Focus on Security – More from the 2018 ABA TECHSHOW

We all know that securing our law firms and protecting client information is our ethical duty. Thus, the continuing focus on security at this year’s ABA TECHSHOW.

Among the topics:

Of course, there were the usual reminders: don’t use unsecured WiFi, don’t click without thinking, watch out for keyloggers when using public computers, and use strong (and unique) pass phrases for all accounts.

Even so, reminders don’t hurt.  And we need to stay on top of trends like how to secure your phone when traveling or Internet-connected printers, TVs, baby monitors, or appliances that may be spying on us.

So get a cup of coffee or tea, and take five with me.  Check out these “best of” summaries of what the experts at TECHSHOW shared:

For more summaries of 2018 ABA TECHSHOW tips, advice, apps, websites, and other useful resources for lawyers, see my main Wakelet page.

All Rights Reserved 2018 Beverly Michaelis

Washington State Administrative Office of Courts Hacked

The Associated Press is reporting that 160,000 social security numbers were exposed when the Washington State Administrative Office of Courts was hacked in late 2012 or early 2013.

“The breach happened due to vulnerability in an Adobe Systems Inc. software program, ColdFusion, that has since been patched, court officials said. The hack happened sometime after September but wasn’t caught until February…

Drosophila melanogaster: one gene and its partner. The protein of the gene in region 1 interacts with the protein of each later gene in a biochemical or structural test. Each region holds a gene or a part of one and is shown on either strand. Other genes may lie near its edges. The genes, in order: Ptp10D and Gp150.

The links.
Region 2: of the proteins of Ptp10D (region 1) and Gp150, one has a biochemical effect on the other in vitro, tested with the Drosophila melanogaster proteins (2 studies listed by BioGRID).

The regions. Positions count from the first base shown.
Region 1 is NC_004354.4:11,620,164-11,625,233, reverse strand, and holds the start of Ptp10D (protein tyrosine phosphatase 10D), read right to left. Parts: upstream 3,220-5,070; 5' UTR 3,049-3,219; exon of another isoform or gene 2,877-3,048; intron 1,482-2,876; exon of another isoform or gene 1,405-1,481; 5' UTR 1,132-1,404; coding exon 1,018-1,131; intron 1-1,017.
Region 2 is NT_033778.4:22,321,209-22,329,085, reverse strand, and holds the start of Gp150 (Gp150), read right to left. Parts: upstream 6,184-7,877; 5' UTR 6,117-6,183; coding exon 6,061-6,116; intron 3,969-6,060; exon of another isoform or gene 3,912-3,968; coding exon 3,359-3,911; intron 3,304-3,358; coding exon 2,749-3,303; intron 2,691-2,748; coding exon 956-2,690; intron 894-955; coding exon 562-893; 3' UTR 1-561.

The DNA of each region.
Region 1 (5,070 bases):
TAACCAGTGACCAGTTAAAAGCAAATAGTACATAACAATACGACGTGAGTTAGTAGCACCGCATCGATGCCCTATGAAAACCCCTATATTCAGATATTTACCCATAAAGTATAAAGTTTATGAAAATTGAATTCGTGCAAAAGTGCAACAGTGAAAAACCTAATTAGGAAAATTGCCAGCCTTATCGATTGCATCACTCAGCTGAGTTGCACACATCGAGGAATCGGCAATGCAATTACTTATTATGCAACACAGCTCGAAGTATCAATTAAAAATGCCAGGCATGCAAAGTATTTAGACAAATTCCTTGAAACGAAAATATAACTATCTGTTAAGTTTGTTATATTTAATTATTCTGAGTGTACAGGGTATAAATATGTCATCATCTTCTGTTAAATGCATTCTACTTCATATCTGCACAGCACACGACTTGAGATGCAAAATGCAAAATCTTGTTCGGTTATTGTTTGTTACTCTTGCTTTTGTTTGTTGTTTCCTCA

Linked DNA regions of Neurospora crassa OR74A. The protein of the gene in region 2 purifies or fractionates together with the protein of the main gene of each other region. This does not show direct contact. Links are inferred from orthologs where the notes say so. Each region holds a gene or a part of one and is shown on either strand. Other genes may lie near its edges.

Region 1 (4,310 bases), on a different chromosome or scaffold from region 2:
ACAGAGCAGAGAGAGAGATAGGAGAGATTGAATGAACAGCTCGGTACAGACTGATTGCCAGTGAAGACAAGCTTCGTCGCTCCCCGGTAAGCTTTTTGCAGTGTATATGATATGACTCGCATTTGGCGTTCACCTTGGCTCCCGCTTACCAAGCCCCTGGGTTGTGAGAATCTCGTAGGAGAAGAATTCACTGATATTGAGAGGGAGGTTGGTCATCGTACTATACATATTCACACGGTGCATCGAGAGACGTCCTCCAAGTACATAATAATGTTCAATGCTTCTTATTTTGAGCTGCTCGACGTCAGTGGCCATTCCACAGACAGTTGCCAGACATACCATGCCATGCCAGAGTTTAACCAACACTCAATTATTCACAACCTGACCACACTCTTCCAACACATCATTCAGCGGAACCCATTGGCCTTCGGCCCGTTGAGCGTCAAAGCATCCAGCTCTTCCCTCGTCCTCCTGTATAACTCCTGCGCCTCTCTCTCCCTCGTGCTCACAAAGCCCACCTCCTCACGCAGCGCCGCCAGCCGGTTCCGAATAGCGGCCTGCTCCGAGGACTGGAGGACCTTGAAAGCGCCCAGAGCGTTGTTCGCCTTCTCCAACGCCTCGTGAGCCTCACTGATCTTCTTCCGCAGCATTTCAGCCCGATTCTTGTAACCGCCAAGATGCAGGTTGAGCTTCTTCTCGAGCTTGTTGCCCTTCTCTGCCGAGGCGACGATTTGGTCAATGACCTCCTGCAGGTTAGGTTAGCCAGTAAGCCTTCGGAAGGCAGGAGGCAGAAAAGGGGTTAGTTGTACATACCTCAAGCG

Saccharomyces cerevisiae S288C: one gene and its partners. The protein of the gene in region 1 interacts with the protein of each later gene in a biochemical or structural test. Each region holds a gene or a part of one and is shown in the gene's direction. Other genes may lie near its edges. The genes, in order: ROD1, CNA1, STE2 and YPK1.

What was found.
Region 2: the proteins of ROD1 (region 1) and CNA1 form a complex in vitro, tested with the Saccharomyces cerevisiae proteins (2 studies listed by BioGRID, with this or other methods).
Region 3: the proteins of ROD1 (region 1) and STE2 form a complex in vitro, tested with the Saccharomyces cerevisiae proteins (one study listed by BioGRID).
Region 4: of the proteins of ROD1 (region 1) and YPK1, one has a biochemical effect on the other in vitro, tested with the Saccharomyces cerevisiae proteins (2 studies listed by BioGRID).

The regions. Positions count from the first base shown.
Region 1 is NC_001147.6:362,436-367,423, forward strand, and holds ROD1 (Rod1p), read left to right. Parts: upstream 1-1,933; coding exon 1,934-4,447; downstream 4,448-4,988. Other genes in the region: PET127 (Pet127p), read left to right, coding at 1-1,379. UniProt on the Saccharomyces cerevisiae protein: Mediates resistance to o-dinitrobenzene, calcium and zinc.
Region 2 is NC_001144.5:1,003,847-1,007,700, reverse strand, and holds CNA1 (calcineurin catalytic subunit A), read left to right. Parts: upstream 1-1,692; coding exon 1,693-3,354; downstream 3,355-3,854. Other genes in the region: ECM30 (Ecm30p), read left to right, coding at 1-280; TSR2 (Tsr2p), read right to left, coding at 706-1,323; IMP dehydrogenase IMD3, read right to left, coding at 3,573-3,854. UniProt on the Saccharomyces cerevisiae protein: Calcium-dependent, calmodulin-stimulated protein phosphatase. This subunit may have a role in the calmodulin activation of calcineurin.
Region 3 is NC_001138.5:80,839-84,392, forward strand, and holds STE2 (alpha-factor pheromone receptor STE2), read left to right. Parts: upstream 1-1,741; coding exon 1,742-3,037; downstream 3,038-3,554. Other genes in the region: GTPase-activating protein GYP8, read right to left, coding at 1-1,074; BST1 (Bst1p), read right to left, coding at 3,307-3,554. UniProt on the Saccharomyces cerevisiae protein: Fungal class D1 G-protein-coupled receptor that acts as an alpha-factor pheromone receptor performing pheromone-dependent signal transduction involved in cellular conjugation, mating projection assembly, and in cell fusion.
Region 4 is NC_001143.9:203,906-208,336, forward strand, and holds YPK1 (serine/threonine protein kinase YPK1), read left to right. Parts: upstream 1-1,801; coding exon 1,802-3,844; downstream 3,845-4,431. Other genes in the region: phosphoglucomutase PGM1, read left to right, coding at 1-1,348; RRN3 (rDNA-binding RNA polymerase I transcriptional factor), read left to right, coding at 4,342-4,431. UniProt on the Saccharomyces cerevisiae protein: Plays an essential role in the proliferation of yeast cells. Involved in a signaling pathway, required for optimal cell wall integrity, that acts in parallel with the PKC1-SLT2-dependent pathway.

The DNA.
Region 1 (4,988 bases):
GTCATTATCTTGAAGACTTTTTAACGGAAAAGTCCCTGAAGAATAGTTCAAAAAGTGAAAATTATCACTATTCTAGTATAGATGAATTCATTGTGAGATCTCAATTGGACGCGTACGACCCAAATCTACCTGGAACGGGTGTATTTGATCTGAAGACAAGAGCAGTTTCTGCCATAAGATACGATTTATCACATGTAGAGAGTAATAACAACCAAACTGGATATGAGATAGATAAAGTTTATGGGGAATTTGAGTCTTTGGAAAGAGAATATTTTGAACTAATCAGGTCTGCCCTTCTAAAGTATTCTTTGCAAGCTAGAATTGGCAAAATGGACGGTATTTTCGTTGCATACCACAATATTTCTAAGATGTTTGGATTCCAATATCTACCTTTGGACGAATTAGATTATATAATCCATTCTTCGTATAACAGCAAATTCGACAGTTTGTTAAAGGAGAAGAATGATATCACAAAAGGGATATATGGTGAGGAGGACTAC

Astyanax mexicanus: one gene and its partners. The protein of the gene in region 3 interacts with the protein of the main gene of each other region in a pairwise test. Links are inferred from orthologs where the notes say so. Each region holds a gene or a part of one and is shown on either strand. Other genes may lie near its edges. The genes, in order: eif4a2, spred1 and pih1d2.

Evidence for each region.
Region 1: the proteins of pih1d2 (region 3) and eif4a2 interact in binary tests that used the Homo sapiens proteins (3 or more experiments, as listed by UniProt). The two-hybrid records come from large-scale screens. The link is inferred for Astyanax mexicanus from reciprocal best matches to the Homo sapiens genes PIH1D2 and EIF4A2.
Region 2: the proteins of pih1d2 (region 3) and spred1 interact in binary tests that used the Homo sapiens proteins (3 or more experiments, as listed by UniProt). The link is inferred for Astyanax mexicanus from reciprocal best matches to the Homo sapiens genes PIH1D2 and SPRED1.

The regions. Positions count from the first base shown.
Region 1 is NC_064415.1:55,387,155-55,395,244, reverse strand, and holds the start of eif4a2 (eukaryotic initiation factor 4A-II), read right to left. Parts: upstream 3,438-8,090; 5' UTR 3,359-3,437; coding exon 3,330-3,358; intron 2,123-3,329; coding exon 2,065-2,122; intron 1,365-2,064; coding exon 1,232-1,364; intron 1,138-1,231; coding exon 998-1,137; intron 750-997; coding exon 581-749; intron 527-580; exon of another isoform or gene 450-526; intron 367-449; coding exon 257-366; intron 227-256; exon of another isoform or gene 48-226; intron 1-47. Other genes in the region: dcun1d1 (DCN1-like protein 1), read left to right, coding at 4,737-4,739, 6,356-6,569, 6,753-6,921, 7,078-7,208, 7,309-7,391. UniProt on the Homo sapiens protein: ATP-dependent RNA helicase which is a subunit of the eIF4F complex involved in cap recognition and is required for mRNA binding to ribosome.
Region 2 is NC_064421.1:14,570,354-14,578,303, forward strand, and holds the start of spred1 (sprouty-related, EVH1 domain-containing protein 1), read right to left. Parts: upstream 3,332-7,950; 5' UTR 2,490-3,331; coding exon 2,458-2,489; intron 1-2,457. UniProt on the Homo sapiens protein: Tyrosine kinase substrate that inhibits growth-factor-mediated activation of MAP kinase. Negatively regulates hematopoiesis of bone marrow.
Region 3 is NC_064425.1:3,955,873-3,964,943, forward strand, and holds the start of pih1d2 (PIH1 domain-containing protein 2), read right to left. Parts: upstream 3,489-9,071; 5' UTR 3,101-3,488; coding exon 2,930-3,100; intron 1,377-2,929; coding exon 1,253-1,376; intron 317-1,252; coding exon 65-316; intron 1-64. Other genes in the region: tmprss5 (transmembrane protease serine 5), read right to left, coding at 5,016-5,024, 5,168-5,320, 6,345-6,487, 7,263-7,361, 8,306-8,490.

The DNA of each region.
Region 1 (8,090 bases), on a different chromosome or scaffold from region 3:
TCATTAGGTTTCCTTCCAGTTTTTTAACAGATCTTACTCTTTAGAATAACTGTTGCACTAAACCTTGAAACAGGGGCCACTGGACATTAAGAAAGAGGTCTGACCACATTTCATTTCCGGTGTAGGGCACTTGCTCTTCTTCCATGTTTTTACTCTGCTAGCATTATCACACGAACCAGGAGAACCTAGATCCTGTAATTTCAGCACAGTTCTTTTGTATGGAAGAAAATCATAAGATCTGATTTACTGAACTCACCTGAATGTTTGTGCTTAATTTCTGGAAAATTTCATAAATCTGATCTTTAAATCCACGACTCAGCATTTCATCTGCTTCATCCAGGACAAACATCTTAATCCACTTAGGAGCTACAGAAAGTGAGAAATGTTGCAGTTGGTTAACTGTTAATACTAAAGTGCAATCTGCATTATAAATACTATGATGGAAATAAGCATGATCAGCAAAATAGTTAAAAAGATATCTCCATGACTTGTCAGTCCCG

Mike Keeling, the courts’ information technology operations and maintenance manager, said officials were alerted to the breach by a business on the East Coast that had a similar intrusion.”

Following the breach, new security measures were implemented, including encryption.

Court officials have confirmed that 94 social security numbers were obtained – those affected will be contacted directly. Names and driver’s license numbers may also have been accessed. People who were booked in a city or county jail during specified periods or those who had a DUII, traffic, or a superior court criminal case in Washington may also be affected.

If you believe your information may have been exposed, call 1-800-448-5584 or visit this site.

Read more here.